Lawd, the CVS Is Burning Closing (Theater and Galleries) Recommended The Short List (Theater)

When: Thursdays-Sundays. Continues through Nov. 22 2015

MPAACT—the MAAT Production Association of Afrikan Centered Theatre—channels outrage into outrageousness in this Adult Swim-style comedy inspired by the Black Lives Matter movement. When a young black man dies in the custody of Chicago police, the official explanation is that he hanged himself. While sitting in the back of the squad car. Handcuffed. The Englewood community's reaction ranges from anger to blame-the-victim self-righteousness, finally climaxing in violence—the televised spanking of a protester by his mother, who becomes a media celebrity. With a libretto by director Carla Stillwell and a score by onstage keyboardist Shawn Wallace, the show revels in caricatures, performed with over-the-top enthusiasm by a talented cast. Among them: a token-negro reporter for cable news network "BSN" (Benjamin Timothy Jenkins), who invokes both "Chiraq" and "Beirut" to describe "the hood"; his anchorman (Jackson Pearl), a rhythmically challenged white guy with a case of jungle fever; and a pompous preacher (Lauren Wells). And then there's Mama, played in drag by Quinton Guyton, a very large, very funny man with a fabulous tenor voice. Mama's a Bible-thumping ballbuster who calls her protester son (Max Thomas) "N-word" in order to be politically correct and prays to the picture of "Black Jesus" she keeps hanging on her wall, leading the cast in a series of gospel-tinged numbers with refrains like "I'm a good black mama / So I had to beat his ass." Though in need of sharpening—it doesn't end so much as it runs out of steam—this 80-minute one-act is laugh-out-loud funny as it uses mockery to drive home its message of anger at the way things are and despair that they won't improve. —Albert Williams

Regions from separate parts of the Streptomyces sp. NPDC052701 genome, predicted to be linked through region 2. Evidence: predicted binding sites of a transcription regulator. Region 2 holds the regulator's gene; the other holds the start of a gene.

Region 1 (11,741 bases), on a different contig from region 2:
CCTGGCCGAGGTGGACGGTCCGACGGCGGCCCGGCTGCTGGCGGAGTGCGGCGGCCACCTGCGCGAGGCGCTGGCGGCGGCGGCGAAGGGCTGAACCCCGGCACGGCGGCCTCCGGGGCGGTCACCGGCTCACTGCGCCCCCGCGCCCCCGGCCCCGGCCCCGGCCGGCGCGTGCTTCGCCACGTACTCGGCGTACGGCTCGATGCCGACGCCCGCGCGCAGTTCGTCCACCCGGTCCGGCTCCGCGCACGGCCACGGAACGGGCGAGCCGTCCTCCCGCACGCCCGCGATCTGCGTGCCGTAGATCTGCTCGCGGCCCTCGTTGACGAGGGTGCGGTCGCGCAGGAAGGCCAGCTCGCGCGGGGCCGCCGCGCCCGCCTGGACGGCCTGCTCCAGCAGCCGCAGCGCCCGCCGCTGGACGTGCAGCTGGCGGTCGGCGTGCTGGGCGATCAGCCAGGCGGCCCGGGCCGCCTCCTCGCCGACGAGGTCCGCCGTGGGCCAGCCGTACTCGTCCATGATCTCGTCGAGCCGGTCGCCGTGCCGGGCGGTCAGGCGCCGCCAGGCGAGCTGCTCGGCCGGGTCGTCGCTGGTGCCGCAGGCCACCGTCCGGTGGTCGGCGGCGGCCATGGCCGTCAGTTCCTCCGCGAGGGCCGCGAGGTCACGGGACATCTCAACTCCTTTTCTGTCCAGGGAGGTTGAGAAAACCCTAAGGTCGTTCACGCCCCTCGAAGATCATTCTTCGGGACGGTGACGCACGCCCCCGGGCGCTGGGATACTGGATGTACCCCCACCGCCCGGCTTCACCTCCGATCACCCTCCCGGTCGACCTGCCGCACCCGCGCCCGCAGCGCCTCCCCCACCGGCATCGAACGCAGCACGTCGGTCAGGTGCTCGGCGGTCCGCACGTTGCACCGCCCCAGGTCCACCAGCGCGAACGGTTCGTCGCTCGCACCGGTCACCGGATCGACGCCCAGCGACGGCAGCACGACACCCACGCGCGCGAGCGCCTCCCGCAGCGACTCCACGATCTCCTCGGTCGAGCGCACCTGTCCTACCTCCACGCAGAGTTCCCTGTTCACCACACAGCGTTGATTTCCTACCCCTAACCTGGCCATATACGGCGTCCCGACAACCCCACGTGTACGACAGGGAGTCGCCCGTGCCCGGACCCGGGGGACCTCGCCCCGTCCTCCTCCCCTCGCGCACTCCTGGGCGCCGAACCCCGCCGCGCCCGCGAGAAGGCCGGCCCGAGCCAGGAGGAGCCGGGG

Price: $16-$33

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